Other corny fun facts: When Mitch was in China a few years ago, the locals were drinking a bevarage they called corn milk, or something like that. Mitch tasted it and said it was surprisingly good. Like liquid. . . corn. I guess Americans don't corner the market on turning veggies into weird desserty things like pumpkin pie and carrot cake. Although corn is technically a grain, I suppose.

One more fun corn story. I used to work at a local, family owned greenhouse. I managed the store and in the spring we would sell bulk seeds for home gardeners including many varieties of sweet corn. There was an older gentleman that came in one day and decided he would test my knowlege of sweet corn. He asked me what the three best varieties of sweet corn were. I replied that that was certainly subjective and that I didn't have direct experience since I had a small home garden myself and no room for a large corn plot. He decided to educate me and told me his three favorites.

Then, every time he came in, which was weekly, he would quiz me. After a few weeks of this it was getting to be pretty funny and I was feeling a little saucy and greeted him with, "Hey, Bodacious!" (which was one of the three variety names.) I learned later that his wife was with him, a rarity, and she thought it was hilarious. From that time on, this gentleman came in asking for Sugar Buns (another one of his favorite varieties of sweet corn). It is my understanding that he still asks about me (referring to me as Sugar Buns) to this day, even though I left there to have Harry almost 7 years ago!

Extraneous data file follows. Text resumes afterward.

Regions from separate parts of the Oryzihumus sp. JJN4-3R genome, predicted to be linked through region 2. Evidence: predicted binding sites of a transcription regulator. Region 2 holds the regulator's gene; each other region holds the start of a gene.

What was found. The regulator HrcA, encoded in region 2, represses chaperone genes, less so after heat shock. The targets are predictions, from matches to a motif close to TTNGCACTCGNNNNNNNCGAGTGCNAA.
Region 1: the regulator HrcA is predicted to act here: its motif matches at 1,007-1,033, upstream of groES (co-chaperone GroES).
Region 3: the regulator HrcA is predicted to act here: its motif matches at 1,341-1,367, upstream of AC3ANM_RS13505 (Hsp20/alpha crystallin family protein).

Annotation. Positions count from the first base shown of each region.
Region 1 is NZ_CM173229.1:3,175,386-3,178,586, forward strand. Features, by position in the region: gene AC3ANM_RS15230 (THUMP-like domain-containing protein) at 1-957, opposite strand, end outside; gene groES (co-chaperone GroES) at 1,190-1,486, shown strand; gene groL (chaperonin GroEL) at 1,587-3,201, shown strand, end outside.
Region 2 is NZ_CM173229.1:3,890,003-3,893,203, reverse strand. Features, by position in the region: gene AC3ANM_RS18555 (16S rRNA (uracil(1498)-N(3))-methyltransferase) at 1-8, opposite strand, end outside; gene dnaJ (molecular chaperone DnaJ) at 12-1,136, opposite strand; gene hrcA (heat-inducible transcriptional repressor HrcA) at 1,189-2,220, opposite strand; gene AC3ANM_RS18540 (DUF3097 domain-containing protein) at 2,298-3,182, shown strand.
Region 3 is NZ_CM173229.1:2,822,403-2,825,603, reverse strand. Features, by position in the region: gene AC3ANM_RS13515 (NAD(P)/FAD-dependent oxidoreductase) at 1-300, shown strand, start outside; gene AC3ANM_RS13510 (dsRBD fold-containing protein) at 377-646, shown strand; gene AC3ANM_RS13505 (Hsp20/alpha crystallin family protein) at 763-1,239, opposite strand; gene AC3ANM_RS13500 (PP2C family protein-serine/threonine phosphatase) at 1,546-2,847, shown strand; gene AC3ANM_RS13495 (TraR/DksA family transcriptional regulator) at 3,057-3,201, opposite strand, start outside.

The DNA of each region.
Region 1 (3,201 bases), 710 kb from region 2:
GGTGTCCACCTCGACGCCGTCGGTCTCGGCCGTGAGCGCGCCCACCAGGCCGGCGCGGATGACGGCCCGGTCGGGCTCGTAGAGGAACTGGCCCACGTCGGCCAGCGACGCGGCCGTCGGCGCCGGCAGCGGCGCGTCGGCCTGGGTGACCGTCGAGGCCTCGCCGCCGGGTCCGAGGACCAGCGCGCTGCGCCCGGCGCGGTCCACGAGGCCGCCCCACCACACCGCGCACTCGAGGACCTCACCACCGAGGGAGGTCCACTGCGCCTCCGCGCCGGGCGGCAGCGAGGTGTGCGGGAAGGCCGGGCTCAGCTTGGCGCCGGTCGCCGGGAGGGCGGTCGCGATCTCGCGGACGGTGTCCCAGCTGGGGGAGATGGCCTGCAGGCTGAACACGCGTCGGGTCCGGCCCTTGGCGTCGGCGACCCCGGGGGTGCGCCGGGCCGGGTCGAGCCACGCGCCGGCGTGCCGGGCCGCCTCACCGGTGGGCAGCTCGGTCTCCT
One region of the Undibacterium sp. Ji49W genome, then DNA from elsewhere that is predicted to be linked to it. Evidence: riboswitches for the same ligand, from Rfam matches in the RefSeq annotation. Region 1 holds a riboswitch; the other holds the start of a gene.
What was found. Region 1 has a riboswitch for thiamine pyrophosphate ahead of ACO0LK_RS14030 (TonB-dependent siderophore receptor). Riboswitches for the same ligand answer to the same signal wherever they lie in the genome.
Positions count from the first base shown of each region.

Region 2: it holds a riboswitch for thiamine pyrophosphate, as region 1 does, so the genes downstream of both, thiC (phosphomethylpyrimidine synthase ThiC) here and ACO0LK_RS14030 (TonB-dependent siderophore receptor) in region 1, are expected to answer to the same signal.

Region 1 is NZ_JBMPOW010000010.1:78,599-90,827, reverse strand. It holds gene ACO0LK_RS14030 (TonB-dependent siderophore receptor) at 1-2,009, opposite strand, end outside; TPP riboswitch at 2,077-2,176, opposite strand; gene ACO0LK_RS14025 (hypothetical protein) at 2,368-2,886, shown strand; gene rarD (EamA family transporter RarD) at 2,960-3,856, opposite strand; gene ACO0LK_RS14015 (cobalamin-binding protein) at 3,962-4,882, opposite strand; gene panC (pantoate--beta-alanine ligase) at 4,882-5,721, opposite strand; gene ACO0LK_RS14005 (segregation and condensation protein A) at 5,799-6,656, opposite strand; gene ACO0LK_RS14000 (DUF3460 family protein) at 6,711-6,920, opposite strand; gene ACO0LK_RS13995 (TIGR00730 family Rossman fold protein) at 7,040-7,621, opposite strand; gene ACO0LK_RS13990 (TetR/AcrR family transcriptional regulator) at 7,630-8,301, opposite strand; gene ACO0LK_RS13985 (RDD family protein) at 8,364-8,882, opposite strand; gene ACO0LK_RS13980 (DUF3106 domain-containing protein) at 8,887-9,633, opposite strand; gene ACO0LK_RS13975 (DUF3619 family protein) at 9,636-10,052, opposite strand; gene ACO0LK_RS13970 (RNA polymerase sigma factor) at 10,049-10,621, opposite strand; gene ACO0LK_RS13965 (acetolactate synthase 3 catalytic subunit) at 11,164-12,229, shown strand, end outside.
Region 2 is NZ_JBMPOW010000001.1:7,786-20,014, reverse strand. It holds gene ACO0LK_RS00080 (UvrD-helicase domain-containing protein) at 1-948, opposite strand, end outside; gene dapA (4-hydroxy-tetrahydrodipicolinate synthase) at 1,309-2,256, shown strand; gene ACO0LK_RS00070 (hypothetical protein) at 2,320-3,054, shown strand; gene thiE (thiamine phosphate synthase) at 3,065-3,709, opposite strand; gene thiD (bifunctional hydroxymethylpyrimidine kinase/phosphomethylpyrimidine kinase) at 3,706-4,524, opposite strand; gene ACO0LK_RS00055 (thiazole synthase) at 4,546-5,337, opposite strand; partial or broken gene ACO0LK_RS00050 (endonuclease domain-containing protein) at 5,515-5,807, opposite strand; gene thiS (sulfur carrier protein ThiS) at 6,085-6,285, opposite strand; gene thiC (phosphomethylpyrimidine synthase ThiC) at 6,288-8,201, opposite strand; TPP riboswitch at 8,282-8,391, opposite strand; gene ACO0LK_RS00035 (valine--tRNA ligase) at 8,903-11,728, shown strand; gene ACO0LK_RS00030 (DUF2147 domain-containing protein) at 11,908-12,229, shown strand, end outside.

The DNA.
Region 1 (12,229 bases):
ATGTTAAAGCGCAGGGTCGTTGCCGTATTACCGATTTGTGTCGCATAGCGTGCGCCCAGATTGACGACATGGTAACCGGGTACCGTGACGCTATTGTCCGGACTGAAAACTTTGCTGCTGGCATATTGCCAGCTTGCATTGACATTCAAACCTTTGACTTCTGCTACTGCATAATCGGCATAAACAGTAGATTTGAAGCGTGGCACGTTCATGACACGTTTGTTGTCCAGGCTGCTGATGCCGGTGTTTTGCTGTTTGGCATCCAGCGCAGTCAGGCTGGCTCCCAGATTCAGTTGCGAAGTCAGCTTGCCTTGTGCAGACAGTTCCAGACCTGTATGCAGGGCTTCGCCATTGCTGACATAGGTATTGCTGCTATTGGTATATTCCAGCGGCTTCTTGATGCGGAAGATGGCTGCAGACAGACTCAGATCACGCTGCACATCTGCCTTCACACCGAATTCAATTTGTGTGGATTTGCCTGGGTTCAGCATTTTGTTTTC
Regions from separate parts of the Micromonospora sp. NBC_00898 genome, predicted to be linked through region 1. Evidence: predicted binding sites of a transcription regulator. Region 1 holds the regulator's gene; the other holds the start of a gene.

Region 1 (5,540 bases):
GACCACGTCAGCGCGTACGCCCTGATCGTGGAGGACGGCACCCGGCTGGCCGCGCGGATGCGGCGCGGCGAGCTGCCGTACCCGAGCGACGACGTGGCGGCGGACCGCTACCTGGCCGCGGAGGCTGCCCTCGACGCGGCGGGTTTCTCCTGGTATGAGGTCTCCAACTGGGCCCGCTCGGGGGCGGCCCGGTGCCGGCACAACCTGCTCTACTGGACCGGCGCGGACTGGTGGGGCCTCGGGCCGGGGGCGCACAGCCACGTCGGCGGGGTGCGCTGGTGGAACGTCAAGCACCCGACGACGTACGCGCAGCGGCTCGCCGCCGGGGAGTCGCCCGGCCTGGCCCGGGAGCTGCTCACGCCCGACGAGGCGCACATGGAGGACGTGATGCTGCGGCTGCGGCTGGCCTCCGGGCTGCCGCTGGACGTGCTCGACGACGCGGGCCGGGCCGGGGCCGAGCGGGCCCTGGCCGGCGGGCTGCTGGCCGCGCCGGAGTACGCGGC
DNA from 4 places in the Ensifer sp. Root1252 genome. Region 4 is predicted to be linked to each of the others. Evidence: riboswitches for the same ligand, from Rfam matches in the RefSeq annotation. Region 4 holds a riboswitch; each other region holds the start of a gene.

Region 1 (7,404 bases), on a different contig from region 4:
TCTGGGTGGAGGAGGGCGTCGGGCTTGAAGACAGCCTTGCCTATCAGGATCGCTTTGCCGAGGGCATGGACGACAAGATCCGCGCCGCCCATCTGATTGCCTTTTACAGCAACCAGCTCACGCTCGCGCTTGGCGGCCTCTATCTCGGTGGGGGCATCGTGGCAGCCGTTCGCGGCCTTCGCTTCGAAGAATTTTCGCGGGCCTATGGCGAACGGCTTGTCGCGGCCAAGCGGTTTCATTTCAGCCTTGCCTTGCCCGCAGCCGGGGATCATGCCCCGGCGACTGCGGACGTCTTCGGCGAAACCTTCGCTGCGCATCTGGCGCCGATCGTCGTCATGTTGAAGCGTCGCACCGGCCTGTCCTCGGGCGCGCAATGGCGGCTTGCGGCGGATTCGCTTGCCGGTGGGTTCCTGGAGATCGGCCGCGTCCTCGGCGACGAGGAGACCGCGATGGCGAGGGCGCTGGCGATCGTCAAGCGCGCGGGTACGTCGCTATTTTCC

So, try it yourself, if you can. The sweet corns they have now are outrageously sweet. The corn I used here was a bicolor corn, but I'm not sure of the variety name. I'll call it just plain GOOD!

Friday, April 17, 2009

Catching up on FO's

Well, I figure I ought to catch up on blogging some of the things I have finished lately. There are more, but I will get to them another time, when the baby is taking a longer nap. He is just learning to crawl and is so excited about it that he thinks sleeping is for the birds.

I just finished this pair of socks last Sunday. I saw them in the Knit Picks catalog and loved the color ways and the stripes and the ribbing. So, I had to make them myself. Frugal to the core (tee hee), I decided to wing the pattern since it didn't look like much more than ribbing and skipped buying a whole book for one pattern. After making them, I enjoyed knitting with the Knit Picks yarn (very soft and smooth--extraordinary quality for the price!) so much that I decided to buy another ball of each colorway and use up my leftovers with the new ball to make another pair of socks in each individual colorway. The purple pair is well underway--I'm just waiting now for the box to arrive with the rest of the yarn. Doot dee doo.